MPs launch inquiry seeking ways to boost rural economy

The inquiry wants to hear from those living and working in rural areas, including farmers
The inquiry wants to hear from those living and working in rural areas, including farmers

A cross-party group of MPs and peers has launched a new inquiry that wants to explore ways to boost the UK rural economy post-pandemic.

The inquiry will explore why rural productivity is 18% below the national average and identify solutions to help bridge the divide.

The All Party Parliamentary Group for Rural Business will focus on digital connectivity, the planning system, land use, rural skills and the tax system.

The APPG is seeking written evidence from the rural economy, including from the farming sector, and will run oral evidence sessions through the year.

MP Julian Sturdy, who will co-chair the inquiry, said it was 'critical' to understand why this productivity disparity existed between urban and rural areas.

“There are over 500,000 rural businesses across England and Wales, and together they form the backbone of the rural economy," he explained.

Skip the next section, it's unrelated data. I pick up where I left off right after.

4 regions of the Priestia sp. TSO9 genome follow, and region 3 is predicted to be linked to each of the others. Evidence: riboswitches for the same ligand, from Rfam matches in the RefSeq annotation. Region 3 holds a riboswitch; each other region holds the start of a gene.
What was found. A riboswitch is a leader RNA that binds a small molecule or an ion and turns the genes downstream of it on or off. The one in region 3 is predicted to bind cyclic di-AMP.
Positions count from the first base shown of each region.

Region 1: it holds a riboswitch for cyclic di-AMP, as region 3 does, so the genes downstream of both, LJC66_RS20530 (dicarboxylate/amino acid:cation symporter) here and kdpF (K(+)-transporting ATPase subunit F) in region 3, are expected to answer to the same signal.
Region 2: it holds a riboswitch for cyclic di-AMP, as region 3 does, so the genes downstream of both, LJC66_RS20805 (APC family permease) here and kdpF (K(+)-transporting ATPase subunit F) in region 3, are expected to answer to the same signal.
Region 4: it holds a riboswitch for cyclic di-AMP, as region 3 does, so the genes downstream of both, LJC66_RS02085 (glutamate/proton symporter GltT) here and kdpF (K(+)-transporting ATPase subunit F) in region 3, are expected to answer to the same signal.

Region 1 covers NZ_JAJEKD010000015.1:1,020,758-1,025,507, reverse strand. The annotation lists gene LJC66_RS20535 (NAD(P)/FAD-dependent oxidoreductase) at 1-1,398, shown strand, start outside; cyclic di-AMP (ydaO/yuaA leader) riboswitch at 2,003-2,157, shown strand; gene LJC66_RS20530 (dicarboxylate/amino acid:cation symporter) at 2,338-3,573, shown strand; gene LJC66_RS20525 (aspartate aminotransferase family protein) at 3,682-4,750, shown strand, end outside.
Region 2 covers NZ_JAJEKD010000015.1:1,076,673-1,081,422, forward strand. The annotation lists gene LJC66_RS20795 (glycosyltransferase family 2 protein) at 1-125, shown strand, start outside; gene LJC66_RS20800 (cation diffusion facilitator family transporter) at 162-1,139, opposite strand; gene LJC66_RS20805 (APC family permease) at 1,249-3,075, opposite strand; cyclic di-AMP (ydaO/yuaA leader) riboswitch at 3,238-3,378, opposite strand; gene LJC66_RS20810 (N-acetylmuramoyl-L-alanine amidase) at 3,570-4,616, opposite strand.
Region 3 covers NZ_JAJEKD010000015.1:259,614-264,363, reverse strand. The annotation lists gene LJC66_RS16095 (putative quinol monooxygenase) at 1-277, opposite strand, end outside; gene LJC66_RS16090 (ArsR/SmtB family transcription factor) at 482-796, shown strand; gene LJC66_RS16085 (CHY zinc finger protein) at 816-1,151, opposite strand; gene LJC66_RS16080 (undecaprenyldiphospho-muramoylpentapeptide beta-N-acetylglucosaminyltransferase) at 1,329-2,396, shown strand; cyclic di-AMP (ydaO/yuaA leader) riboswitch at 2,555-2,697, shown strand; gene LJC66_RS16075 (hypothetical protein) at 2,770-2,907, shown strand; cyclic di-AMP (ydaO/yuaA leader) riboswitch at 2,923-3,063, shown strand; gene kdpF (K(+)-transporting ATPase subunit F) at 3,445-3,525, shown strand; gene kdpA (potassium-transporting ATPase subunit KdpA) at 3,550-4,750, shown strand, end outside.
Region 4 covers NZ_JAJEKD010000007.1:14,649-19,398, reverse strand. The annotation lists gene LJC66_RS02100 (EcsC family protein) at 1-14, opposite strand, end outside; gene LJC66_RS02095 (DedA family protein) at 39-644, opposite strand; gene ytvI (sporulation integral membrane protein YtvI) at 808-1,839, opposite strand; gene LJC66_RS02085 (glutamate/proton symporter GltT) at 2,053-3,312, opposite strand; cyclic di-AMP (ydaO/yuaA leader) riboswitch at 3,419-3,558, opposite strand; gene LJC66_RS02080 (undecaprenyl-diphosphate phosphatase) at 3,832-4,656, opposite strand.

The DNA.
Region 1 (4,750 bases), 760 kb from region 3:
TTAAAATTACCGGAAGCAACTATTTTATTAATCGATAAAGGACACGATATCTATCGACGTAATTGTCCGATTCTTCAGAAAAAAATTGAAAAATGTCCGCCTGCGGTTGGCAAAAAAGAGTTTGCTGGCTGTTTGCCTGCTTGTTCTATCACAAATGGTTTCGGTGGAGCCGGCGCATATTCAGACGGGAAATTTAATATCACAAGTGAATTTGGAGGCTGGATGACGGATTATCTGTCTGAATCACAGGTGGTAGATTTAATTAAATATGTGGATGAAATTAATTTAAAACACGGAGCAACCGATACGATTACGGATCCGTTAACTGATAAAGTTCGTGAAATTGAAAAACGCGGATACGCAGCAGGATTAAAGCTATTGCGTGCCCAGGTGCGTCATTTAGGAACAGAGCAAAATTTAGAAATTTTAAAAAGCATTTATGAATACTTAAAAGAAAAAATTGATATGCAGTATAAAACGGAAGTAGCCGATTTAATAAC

“We encourage rural organisations and businesses to get in touch with their ideas.”

Lord Cameron of Dillington, who is co-chair of the APPG, said that levelling up the country was a 'key part' of the government's agenda.

"As we emerge from the global pandemic, we must find new ways to create jobs and prosperity – ensuring opportunity finds its way into all rural communities.

“It’s important that we hear from those living and working in these rural areas so that we can discover what more can be done to grow the rural economy.”

The Country Land & Business Association (CLA), which represents 28,000 farmers and rural businesses in England and Wales, is supporting the inquiry.

It said that closing the rural productivity gap would add £43 billion to the UK economy, in turn creating hundreds of thousands of skilled jobs.

Mark Bridgeman, president of the CLA said: “The reasons for the countryside’s lower productivity are complex.

"Key contributors are poor digital connectivity, an outdated planning systems, unnecessary bureaucracy and decades of underinvestment.

"But none of these can be improved without political engagement.”